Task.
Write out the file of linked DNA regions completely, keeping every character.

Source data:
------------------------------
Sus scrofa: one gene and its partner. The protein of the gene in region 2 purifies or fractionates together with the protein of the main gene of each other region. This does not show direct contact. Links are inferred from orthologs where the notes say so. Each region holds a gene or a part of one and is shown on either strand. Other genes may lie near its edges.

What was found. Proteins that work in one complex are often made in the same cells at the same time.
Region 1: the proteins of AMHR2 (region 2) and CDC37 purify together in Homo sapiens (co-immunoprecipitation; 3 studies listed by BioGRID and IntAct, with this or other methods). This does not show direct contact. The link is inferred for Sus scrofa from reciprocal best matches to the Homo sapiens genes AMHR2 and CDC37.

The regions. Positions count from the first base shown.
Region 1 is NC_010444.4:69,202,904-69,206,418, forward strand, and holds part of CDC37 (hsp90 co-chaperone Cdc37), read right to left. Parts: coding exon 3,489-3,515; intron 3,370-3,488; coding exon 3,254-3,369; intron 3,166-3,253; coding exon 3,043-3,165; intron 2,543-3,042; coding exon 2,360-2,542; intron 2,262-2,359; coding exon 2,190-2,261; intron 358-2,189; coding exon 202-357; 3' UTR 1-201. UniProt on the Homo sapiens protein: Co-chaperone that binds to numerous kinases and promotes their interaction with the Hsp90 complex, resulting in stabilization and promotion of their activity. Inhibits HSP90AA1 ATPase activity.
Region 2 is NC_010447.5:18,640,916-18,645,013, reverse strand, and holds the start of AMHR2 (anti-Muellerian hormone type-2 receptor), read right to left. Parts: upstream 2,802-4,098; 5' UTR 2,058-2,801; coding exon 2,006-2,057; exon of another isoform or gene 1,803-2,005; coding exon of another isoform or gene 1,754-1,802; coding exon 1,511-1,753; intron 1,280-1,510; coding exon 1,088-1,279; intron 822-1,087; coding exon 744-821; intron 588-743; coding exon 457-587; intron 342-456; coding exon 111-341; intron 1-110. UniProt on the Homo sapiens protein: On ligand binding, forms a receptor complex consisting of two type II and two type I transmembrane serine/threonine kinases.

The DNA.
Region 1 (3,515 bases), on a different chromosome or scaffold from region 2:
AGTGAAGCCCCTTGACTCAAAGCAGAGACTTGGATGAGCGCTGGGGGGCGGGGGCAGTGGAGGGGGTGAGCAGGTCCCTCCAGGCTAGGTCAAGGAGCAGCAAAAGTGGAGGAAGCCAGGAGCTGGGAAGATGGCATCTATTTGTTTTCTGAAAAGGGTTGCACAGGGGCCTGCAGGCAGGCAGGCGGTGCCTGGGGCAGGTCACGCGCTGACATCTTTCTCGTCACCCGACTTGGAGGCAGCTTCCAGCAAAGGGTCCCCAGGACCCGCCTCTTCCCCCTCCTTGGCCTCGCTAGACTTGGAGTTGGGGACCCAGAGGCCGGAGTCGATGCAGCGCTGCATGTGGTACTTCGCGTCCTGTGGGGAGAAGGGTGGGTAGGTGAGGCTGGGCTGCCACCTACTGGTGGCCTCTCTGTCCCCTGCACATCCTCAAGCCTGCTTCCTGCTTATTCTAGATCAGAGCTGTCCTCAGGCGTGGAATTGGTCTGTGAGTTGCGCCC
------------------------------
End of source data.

Sus scrofa: one gene and its partner. The protein of the gene in region 2 purifies or fractionates together with the protein of the main gene of each other region. This does not show direct contact. Links are inferred from orthologs where the notes say so. Each region holds a gene or a part of one and is shown on either strand. Other genes may lie near its edges.

What was found. Proteins that work in one complex are often made in the same cells at the same time.
Region 1: the proteins of AMHR2 (region 2) and CDC37 purify together in Homo sapiens (co-immunoprecipitation; 3 studies listed by BioGRID and IntAct, with this or other methods). This does not show direct contact. The link is inferred for Sus scrofa from reciprocal best matches to the Homo sapiens genes AMHR2 and CDC37.

The regions. Positions count from the first base shown.
Region 1 is NC_010444.4:69,202,904-69,206,418, forward strand, and holds part of CDC37 (hsp90 co-chaperone Cdc37), read right to left. Parts: coding exon 3,489-3,515; intron 3,370-3,488; coding exon 3,254-3,369; intron 3,166-3,253; coding exon 3,043-3,165; intron 2,543-3,042; coding exon 2,360-2,542; intron 2,262-2,359; coding exon 2,190-2,261; intron 358-2,189; coding exon 202-357; 3' UTR 1-201. UniProt on the Homo sapiens protein: Co-chaperone that binds to numerous kinases and promotes their interaction with the Hsp90 complex, resulting in stabilization and promotion of their activity. Inhibits HSP90AA1 ATPase activity.
Region 2 is NC_010447.5:18,640,916-18,645,013, reverse strand, and holds the start of AMHR2 (anti-Muellerian hormone type-2 receptor), read right to left. Parts: upstream 2,802-4,098; 5' UTR 2,058-2,801; coding exon 2,006-2,057; exon of another isoform or gene 1,803-2,005; coding exon of another isoform or gene 1,754-1,802; coding exon 1,511-1,753; intron 1,280-1,510; coding exon 1,088-1,279; intron 822-1,087; coding exon 744-821; intron 588-743; coding exon 457-587; intron 342-456; coding exon 111-341; intron 1-110. UniProt on the Homo sapiens protein: On ligand binding, forms a receptor complex consisting of two type II and two type I transmembrane serine/threonine kinases.

The DNA.
Region 1 (3,515 bases), on a different chromosome or scaffold from region 2:
AGTGAAGCCCCTTGACTCAAAGCAGAGACTTGGATGAGCGCTGGGGGGCGGGGGCAGTGGAGGGGGTGAGCAGGTCCCTCCAGGCTAGGTCAAGGAGCAGCAAAAGTGGAGGAAGCCAGGAGCTGGGAAGATGGCATCTATTTGTTTTCTGAAAAGGGTTGCACAGGGGCCTGCAGGCAGGCAGGCGGTGCCTGGGGCAGGTCACGCGCTGACATCTTTCTCGTCACCCGACTTGGAGGCAGCTTCCAGCAAAGGGTCCCCAGGACCCGCCTCTTCCCCCTCCTTGGCCTCGCTAGACTTGGAGTTGGGGACCCAGAGGCCGGAGTCGATGCAGCGCTGCATGTGGTACTTCGCGTCCTGTGGGGAGAAGGGTGGGTAGGTGAGGCTGGGCTGCCACCTACTGGTGGCCTCTCTGTCCCCTGCACATCCTCAAGCCTGCTTCCTGCTTATTCTAGATCAGAGCTGTCCTCAGGCGTGGAATTGGTCTGTGAGTTGCGCCC